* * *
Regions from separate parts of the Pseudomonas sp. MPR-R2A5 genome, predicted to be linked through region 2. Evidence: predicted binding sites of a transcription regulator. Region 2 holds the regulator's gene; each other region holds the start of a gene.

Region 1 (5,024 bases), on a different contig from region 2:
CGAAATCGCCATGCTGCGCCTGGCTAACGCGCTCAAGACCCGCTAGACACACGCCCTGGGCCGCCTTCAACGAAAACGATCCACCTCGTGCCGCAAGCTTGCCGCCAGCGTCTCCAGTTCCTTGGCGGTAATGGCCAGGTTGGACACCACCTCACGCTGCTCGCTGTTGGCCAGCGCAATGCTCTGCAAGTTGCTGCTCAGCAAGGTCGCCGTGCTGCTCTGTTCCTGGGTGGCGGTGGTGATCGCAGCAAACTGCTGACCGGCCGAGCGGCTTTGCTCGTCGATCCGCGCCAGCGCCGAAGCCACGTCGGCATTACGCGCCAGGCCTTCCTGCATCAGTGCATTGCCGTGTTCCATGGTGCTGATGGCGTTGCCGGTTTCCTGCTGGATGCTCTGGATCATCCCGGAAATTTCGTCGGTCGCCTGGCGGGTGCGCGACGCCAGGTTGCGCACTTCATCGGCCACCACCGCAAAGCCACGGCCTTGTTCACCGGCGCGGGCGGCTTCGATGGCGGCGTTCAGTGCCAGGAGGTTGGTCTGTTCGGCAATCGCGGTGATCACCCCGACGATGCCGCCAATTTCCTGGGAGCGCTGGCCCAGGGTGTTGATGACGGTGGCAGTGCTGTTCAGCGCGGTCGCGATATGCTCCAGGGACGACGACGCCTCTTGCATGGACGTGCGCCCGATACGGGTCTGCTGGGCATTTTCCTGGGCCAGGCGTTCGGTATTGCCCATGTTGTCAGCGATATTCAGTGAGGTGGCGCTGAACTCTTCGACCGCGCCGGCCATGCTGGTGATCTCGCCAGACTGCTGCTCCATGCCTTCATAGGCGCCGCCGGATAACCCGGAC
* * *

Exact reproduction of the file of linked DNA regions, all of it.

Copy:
Regions from separate parts of the Pseudomonas sp. MPR-R2A5 genome, predicted to be linked through region 2. Evidence: predicted binding sites of a transcription regulator. Region 2 holds the regulator's gene; each other region holds the start of a gene.

Region 1 (5,024 bases), on a different contig from region 2:
CGAAATCGCCATGCTGCGCCTGGCTAACGCGCTCAAGACCCGCTAGACACACGCCCTGGGCCGCCTTCAACGAAAACGATCCACCTCGTGCCGCAAGCTTGCCGCCAGCGTCTCCAGTTCCTTGGCGGTAATGGCCAGGTTGGACACCACCTCACGCTGCTCGCTGTTGGCCAGCGCAATGCTCTGCAAGTTGCTGCTCAGCAAGGTCGCCGTGCTGCTCTGTTCCTGGGTGGCGGTGGTGATCGCAGCAAACTGCTGACCGGCCGAGCGGCTTTGCTCGTCGATCCGCGCCAGCGCCGAAGCCACGTCGGCATTACGCGCCAGGCCTTCCTGCATCAGTGCATTGCCGTGTTCCATGGTGCTGATGGCGTTGCCGGTTTCCTGCTGGATGCTCTGGATCATCCCGGAAATTTCGTCGGTCGCCTGGCGGGTGCGCGACGCCAGGTTGCGCACTTCATCGGCCACCACCGCAAAGCCACGGCCTTGTTCACCGGCGCGGGCGGCTTCGATGGCGGCGTTCAGTGCCAGGAGGTTGGTCTGTTCGGCAATCGCGGTGATCACCCCGACGATGCCGCCAATTTCCTGGGAGCGCTGGCCCAGGGTGTTGATGACGGTGGCAGTGCTGTTCAGCGCGGTCGCGATATGCTCCAGGGACGACGACGCCTCTTGCATGGACGTGCGCCCGATACGGGTCTGCTGGGCATTTTCCTGGGCCAGGCGTTCGGTATTGCCCATGTTGTCAGCGATATTCAGTGAGGTGGCGCTGAACTCTTCGACCGCGCCGGCCATGCTGGTGATCTCGCCAGACTGCTGCTCCATGCCTTCATAGGCGCCGCCGGATAACCCGGAC